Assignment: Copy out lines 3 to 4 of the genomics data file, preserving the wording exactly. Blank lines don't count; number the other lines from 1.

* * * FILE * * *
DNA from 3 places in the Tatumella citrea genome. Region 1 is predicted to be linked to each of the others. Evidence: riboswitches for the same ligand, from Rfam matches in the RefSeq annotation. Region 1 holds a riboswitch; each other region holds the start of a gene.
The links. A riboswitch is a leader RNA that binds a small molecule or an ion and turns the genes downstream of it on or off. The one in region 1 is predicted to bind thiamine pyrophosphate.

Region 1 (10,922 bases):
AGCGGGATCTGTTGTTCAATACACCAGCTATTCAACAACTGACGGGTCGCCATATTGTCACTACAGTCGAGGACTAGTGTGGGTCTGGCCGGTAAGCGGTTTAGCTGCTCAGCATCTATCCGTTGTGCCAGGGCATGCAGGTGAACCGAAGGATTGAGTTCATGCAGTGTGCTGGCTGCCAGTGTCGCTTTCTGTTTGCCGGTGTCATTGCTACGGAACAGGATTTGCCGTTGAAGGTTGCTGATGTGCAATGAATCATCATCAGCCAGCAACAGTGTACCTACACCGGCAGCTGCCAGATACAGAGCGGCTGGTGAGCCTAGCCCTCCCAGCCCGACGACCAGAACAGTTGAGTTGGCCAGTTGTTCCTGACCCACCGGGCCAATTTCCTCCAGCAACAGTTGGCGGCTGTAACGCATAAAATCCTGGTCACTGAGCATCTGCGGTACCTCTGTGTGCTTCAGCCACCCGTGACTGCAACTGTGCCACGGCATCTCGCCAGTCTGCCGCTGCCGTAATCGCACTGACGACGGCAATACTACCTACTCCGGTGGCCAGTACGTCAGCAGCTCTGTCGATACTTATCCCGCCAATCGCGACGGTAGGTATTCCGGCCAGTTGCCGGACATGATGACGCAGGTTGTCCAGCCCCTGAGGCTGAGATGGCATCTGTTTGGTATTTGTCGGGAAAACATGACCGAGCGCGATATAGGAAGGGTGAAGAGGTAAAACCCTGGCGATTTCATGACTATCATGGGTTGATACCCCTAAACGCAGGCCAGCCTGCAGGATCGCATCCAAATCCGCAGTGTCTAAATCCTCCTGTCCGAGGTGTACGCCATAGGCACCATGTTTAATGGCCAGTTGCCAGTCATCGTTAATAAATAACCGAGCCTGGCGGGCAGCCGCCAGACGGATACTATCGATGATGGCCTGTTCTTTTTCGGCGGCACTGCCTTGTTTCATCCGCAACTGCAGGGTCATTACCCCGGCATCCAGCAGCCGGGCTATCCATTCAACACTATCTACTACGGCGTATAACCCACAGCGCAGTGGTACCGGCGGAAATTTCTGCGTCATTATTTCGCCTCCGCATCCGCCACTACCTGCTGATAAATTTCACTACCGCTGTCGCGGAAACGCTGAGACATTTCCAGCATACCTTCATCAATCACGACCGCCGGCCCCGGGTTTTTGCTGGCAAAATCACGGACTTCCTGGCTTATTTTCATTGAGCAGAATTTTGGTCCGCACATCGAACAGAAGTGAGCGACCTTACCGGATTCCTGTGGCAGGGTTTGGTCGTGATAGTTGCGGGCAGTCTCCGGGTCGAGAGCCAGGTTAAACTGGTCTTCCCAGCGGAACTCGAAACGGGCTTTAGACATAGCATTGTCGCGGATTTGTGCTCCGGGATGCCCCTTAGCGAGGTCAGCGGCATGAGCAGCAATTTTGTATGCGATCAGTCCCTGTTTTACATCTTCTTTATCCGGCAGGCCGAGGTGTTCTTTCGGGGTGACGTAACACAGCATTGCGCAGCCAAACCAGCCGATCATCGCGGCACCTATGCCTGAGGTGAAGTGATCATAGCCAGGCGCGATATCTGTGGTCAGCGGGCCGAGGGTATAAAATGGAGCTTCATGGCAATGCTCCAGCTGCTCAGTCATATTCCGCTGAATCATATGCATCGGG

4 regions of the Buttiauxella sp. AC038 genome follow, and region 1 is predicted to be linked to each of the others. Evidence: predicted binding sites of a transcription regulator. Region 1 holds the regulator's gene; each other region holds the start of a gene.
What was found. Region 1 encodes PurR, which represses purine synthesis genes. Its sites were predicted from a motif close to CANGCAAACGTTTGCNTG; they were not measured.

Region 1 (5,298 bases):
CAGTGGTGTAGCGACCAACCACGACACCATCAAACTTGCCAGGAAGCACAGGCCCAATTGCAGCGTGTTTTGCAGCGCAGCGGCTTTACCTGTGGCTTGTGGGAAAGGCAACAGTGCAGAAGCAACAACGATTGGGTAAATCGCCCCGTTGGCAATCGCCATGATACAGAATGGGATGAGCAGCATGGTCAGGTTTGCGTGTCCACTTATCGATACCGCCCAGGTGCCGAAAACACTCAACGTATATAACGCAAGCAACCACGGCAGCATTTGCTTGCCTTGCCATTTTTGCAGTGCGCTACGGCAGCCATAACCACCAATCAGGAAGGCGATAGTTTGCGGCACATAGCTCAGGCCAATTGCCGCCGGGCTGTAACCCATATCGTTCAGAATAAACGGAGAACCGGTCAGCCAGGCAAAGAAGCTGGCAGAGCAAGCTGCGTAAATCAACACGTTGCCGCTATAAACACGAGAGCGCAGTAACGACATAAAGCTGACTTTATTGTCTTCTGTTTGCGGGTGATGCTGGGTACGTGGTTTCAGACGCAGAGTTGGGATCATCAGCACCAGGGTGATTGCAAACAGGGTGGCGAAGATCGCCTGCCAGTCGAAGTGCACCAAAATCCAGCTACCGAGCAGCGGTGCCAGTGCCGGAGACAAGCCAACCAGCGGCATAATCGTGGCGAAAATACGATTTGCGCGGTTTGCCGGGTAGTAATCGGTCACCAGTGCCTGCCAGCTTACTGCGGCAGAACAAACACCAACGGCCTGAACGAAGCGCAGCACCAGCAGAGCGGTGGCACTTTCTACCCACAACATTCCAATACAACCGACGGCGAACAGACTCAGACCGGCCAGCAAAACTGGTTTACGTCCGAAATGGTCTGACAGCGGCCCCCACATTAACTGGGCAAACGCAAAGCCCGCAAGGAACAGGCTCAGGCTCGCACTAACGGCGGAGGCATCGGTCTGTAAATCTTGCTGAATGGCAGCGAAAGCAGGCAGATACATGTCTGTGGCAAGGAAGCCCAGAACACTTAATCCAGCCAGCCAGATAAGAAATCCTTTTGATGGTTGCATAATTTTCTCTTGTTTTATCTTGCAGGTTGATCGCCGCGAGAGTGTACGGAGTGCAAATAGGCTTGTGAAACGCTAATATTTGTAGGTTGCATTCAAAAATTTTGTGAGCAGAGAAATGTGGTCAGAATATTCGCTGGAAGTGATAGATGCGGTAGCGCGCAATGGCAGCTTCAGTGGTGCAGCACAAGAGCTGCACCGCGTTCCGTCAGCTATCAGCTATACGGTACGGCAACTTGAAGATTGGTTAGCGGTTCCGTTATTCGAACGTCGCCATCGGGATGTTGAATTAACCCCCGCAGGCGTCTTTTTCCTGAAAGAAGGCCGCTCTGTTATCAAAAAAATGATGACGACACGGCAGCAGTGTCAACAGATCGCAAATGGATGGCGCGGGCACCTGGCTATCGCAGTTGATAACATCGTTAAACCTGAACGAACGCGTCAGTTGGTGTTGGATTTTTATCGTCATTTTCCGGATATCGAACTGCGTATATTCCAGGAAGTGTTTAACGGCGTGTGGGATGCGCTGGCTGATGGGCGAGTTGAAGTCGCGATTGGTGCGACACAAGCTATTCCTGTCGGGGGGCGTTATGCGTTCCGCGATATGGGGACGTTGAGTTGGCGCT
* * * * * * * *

Region 1 (10,922 bases):
AGCGGGATCTGTTGTTCAATACACCAGCTATTCAACAACTGACGGGTCGCCATATTGTCACTACAGTCGAGGACTAGTGTGGGTCTGGCCGGTAAGCGGTTTAGCTGCTCAGCATCTATCCGTTGTGCCAGGGCATGCAGGTGAACCGAAGGATTGAGTTCATGCAGTGTGCTGGCTGCCAGTGTCGCTTTCTGTTTGCCGGTGTCATTGCTACGGAACAGGATTTGCCGTTGAAGGTTGCTGATGTGCAATGAATCATCATCAGCCAGCAACAGTGTACCTACACCGGCAGCTGCCAGATACAGAGCGGCTGGTGAGCCTAGCCCTCCCAGCCCGACGACCAGAACAGTTGAGTTGGCCAGTTGTTCCTGACCCACCGGGCCAATTTCCTCCAGCAACAGTTGGCGGCTGTAACGCATAAAATCCTGGTCACTGAGCATCTGCGGTACCTCTGTGTGCTTCAGCCACCCGTGACTGCAACTGTGCCACGGCATCTCGCCAGTCTGCCGCTGCCGTAATCGCACTGACGACGGCAATACTACCTACTCCGGTGGCCAGTACGTCAGCAGCTCTGTCGATACTTATCCCGCCAATCGCGACGGTAGGTATTCCGGCCAGTTGCCGGACATGATGACGCAGGTTGTCCAGCCCCTGAGGCTGAGATGGCATCTGTTTGGTATTTGTCGGGAAAACATGACCGAGCGCGATATAGGAAGGGTGAAGAGGTAAAACCCTGGCGATTTCATGACTATCATGGGTTGATACCCCTAAACGCAGGCCAGCCTGCAGGATCGCATCCAAATCCGCAGTGTCTAAATCCTCCTGTCCGAGGTGTACGCCATAGGCACCATGTTTAATGGCCAGTTGCCAGTCATCGTTAATAAATAACCGAGCCTGGCGGGCAGCCGCCAGACGGATACTATCGATGATGGCCTGTTCTTTTTCGGCGGCACTGCCTTGTTTCATCCGCAACTGCAGGGTCATTACCCCGGCATCCAGCAGCCGGGCTATCCATTCAACACTATCTACTACGGCGTATAACCCACAGCGCAGTGGTACCGGCGGAAATTTCTGCGTCATTATTTCGCCTCCGCATCCGCCACTACCTGCTGATAAATTTCACTACCGCTGTCGCGGAAACGCTGAGACATTTCCAGCATACCTTCATCAATCACGACCGCCGGCCCCGGGTTTTTGCTGGCAAAATCACGGACTTCCTGGCTTATTTTCATTGAGCAGAATTTTGGTCCGCACATCGAACAGAAGTGAGCGACCTTACCGGATTCCTGTGGCAGGGTTTGGTCGTGATAGTTGCGGGCAGTCTCCGGGTCGAGAGCCAGGTTAAACTGGTCTTCCCAGCGGAACTCGAAACGGGCTTTAGACATAGCATTGTCGCGGATTTGTGCTCCGGGATGCCCCTTAGCGAGGTCAGCGGCATGAGCAGCAATTTTGTATGCGATCAGTCCCTGTTTTACATCTTCTTTATCCGGCAGGCCGAGGTGTTCTTTCGGGGTGACGTAACACAGCATTGCGCAGCCAAACCAGCCGATCATCGCGGCACCTATGCCTGAGGTGAAGTGATCATAGCCAGGCGCGATATCTGTGGTCAGCGGGCCGAGGGTATAAAATGGAGCTTCATGGCAATGCTCCAGCTGCTCAGTCATATTCCGCTGAATCATATGCATCGGG